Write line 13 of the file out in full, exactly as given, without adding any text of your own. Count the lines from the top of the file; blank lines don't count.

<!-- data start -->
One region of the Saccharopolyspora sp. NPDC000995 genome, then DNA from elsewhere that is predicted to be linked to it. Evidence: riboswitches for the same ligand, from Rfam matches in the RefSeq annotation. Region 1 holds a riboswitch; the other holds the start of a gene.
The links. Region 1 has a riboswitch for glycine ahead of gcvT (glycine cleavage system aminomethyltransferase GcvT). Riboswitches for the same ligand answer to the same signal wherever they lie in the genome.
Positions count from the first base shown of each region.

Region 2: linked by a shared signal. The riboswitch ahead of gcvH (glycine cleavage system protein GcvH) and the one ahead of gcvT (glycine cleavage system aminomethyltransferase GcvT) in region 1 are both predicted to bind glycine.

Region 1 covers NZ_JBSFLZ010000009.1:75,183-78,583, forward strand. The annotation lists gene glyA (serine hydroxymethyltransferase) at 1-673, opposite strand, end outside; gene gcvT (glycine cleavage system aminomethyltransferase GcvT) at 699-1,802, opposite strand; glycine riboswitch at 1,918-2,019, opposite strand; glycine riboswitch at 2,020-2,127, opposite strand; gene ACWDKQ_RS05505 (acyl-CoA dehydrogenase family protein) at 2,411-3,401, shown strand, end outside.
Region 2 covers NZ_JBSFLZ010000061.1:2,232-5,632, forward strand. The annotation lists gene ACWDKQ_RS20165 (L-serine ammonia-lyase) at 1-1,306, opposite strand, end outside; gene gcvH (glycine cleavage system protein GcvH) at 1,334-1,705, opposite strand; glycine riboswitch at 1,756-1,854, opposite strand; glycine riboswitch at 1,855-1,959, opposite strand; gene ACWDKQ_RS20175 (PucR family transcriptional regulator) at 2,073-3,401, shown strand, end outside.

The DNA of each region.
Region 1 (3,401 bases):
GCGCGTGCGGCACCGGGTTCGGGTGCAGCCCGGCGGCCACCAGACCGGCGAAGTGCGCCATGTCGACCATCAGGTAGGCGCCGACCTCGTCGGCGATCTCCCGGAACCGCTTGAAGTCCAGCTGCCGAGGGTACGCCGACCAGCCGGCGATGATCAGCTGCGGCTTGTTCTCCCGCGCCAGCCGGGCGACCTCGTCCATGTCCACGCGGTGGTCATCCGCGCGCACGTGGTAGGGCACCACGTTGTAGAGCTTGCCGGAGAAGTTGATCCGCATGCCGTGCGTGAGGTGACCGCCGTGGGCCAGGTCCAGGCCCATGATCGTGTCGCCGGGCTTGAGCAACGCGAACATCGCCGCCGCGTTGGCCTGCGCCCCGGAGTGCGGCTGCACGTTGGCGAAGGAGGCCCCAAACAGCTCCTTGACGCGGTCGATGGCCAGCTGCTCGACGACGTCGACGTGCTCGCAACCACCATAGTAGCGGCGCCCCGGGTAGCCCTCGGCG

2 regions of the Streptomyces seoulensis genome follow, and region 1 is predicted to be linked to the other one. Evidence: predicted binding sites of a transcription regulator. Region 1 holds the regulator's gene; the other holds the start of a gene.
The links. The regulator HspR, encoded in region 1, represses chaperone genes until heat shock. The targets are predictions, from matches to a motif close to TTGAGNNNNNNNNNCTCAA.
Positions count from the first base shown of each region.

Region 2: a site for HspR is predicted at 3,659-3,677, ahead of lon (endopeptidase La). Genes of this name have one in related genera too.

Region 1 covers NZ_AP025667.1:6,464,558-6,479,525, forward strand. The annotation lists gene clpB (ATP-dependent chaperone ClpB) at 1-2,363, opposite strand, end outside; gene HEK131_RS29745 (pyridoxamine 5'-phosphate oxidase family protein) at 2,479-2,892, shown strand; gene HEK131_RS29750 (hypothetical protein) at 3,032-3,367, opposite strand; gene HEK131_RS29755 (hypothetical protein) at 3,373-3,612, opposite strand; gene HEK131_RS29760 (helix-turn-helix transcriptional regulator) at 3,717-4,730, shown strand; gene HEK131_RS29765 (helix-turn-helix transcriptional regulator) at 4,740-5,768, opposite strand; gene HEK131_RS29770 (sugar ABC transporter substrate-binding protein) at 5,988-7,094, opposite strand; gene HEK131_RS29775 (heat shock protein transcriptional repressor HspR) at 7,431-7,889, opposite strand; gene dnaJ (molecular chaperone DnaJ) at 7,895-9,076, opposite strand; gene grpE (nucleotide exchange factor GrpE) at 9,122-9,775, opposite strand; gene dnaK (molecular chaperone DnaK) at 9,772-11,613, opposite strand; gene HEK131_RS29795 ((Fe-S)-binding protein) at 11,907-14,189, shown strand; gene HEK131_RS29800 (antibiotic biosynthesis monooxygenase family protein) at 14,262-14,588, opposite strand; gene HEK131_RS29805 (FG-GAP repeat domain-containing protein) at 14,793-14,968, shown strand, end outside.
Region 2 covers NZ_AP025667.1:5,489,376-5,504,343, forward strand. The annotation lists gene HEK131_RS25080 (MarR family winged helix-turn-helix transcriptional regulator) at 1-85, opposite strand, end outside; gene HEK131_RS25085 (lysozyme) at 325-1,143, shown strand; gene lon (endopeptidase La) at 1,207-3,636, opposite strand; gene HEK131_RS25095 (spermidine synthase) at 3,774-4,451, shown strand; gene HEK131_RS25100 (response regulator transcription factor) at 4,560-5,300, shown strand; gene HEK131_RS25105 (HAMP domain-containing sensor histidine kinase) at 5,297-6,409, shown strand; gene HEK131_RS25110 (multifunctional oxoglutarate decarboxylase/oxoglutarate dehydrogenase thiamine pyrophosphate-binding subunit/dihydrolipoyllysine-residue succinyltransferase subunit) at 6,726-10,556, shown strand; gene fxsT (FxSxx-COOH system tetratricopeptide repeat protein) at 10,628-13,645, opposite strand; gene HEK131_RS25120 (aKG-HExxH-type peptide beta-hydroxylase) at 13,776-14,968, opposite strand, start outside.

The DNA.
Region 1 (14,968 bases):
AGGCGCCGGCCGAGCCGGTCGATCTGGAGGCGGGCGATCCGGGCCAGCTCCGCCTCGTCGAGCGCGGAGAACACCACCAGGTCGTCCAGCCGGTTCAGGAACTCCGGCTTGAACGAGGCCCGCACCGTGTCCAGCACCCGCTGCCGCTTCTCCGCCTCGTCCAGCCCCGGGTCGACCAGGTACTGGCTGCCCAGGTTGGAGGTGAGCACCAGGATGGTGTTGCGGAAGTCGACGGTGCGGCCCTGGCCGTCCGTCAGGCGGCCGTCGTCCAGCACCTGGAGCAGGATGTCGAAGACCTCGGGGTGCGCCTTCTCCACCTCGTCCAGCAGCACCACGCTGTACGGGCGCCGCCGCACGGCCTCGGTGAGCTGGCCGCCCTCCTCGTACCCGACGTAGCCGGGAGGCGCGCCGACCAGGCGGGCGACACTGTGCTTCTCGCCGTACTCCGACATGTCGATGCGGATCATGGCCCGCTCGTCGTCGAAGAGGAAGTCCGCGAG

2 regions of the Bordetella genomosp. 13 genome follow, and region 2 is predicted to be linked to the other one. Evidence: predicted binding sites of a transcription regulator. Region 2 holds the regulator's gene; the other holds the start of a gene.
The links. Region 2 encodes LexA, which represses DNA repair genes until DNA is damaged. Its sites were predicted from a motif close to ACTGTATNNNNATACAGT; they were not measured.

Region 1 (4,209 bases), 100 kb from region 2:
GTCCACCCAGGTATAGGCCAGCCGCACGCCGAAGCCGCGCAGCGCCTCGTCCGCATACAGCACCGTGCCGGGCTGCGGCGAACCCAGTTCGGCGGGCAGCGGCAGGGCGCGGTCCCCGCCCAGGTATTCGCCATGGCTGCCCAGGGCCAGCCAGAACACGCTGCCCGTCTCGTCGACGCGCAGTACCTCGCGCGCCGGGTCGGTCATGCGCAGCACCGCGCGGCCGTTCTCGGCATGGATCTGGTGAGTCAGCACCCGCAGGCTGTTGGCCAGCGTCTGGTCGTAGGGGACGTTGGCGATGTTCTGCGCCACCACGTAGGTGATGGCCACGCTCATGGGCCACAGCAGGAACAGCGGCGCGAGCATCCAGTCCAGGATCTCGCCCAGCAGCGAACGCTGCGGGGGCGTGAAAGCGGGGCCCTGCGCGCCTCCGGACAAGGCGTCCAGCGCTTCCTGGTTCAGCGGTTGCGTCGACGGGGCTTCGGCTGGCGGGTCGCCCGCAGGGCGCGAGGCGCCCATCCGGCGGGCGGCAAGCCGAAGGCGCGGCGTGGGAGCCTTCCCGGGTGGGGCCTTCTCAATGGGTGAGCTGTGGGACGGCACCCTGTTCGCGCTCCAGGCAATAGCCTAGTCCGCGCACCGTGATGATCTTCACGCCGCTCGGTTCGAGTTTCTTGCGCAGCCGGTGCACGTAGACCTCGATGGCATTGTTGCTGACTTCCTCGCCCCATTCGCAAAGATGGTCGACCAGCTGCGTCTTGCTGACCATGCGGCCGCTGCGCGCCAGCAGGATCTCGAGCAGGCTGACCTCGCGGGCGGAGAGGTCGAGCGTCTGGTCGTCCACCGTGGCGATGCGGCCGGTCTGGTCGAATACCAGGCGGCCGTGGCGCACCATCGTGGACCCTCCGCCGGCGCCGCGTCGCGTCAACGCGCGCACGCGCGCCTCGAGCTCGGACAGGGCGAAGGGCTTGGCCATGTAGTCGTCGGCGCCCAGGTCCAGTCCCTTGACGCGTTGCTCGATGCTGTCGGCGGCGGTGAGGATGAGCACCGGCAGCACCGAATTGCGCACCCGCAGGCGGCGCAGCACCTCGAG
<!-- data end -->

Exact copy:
Region 2: a site for HspR is predicted at 3,659-3,677, ahead of lon (endopeptidase La). Genes of this name have one in related genera too.